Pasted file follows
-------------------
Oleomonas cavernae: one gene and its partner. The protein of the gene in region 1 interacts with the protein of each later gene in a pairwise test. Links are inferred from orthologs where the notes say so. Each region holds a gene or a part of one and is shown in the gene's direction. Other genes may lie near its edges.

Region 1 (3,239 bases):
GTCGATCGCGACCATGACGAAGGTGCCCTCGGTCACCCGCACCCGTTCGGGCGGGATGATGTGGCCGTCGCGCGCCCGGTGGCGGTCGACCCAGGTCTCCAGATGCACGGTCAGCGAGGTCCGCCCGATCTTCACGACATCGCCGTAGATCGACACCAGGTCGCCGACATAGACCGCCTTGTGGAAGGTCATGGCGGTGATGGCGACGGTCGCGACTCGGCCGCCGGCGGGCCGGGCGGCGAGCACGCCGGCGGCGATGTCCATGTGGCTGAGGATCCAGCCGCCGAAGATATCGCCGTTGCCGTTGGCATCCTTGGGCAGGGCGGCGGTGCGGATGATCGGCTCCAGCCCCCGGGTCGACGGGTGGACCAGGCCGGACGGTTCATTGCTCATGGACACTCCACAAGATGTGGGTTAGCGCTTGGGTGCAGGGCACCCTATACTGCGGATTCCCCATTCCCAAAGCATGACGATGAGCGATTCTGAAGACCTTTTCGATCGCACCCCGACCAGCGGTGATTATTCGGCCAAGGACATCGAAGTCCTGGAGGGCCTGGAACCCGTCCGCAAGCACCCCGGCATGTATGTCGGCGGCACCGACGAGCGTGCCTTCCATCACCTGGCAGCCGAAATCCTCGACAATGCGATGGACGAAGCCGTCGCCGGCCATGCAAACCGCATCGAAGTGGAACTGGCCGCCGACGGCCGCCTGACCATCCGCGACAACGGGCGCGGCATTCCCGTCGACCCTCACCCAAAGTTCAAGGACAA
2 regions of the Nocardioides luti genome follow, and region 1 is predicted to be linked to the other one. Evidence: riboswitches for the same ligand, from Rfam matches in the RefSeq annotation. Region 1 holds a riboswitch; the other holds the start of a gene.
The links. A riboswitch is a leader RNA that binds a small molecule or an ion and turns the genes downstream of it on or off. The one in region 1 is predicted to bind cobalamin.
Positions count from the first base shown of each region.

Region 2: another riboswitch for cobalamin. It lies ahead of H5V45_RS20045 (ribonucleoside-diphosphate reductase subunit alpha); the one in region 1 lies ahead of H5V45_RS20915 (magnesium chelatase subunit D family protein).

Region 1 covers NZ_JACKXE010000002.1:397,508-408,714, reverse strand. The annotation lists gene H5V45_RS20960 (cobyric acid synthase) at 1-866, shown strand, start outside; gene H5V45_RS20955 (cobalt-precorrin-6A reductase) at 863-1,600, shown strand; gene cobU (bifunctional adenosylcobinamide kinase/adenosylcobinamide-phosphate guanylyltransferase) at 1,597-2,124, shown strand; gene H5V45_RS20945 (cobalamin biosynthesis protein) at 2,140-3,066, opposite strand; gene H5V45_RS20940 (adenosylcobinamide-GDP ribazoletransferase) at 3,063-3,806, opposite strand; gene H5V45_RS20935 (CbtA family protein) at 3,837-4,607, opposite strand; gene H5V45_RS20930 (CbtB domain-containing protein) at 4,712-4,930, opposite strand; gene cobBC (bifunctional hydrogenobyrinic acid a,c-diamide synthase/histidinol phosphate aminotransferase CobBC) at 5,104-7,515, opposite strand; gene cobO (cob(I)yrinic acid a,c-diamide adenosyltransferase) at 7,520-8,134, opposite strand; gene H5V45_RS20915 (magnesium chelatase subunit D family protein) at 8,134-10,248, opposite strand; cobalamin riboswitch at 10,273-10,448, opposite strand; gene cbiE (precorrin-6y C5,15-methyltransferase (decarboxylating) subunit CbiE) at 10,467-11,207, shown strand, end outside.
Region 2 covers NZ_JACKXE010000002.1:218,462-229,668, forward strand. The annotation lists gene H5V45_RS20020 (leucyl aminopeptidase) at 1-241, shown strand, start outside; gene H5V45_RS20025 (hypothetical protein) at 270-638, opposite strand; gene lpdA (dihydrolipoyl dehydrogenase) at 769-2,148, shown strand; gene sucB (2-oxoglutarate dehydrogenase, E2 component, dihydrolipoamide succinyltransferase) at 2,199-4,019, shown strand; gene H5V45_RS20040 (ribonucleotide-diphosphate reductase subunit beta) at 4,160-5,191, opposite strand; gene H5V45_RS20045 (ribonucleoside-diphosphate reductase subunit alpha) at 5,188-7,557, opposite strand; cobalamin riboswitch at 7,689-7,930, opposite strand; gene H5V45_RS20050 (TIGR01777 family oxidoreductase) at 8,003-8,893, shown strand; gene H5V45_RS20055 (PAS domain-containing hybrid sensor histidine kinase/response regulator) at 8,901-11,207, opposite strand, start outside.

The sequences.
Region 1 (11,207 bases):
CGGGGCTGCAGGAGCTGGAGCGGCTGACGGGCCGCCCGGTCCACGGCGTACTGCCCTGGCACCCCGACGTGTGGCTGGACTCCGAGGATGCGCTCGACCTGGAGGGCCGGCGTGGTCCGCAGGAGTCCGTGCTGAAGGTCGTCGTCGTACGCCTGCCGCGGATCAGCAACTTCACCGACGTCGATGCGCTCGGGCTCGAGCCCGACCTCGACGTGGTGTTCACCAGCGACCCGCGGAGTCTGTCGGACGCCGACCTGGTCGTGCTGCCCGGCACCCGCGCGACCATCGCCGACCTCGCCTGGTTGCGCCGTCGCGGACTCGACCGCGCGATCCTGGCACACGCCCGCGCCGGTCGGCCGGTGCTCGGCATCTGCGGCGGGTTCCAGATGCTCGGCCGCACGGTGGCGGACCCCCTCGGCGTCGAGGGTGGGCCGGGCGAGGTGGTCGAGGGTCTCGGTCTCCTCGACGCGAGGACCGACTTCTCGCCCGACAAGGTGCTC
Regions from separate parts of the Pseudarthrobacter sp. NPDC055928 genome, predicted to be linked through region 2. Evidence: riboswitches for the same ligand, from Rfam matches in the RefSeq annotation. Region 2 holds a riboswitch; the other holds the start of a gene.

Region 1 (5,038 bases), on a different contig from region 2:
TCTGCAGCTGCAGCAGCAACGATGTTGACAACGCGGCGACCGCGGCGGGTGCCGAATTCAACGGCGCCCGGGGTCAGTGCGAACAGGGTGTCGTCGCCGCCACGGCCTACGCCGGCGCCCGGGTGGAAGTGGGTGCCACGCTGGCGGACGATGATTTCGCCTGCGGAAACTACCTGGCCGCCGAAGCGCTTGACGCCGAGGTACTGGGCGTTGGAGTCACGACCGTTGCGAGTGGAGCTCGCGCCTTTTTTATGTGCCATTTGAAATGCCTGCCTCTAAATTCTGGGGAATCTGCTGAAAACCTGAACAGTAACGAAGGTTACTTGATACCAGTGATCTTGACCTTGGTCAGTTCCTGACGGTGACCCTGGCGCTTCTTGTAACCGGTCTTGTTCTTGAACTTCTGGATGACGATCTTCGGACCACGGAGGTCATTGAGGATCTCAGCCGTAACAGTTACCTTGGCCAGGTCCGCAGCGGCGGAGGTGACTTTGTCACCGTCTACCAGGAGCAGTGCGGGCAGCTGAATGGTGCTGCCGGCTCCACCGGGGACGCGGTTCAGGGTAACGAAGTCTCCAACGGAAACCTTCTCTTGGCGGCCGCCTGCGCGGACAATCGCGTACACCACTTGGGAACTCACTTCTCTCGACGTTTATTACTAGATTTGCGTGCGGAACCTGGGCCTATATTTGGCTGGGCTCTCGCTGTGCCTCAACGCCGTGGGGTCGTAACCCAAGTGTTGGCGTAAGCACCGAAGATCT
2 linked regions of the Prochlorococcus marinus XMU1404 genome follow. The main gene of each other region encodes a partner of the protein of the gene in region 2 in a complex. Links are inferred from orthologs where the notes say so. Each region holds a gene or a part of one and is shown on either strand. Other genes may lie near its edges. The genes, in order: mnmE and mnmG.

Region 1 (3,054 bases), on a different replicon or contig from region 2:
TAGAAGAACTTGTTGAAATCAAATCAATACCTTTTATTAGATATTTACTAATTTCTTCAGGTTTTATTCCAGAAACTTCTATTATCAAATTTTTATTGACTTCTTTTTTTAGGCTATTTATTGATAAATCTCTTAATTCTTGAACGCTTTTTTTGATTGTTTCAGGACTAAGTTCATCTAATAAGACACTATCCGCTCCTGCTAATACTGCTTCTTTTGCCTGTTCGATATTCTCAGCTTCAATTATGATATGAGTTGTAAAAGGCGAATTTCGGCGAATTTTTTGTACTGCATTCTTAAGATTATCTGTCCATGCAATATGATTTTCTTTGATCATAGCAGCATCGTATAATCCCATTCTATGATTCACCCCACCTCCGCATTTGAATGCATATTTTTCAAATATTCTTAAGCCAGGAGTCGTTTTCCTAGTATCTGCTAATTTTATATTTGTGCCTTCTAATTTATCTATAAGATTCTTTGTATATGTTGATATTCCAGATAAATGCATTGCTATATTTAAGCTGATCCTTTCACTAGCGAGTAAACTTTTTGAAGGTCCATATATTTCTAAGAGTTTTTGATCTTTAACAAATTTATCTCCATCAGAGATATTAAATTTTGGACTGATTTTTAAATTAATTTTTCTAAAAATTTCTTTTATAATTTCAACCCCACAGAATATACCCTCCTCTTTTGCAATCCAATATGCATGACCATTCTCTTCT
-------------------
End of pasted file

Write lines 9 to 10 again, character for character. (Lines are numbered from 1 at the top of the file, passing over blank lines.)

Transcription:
Region 2 covers NZ_JACKXE010000002.1:218,462-229,668, forward strand. The annotation lists gene H5V45_RS20020 (leucyl aminopeptidase) at 1-241, shown strand, start outside; gene H5V45_RS20025 (hypothetical protein) at 270-638, opposite strand; gene lpdA (dihydrolipoyl dehydrogenase) at 769-2,148, shown strand; gene sucB (2-oxoglutarate dehydrogenase, E2 component, dihydrolipoamide succinyltransferase) at 2,199-4,019, shown strand; gene H5V45_RS20040 (ribonucleotide-diphosphate reductase subunit beta) at 4,160-5,191, opposite strand; gene H5V45_RS20045 (ribonucleoside-diphosphate reductase subunit alpha) at 5,188-7,557, opposite strand; cobalamin riboswitch at 7,689-7,930, opposite strand; gene H5V45_RS20050 (TIGR01777 family oxidoreductase) at 8,003-8,893, shown strand; gene H5V45_RS20055 (PAS domain-containing hybrid sensor histidine kinase/response regulator) at 8,901-11,207, opposite strand, start outside.

The sequences.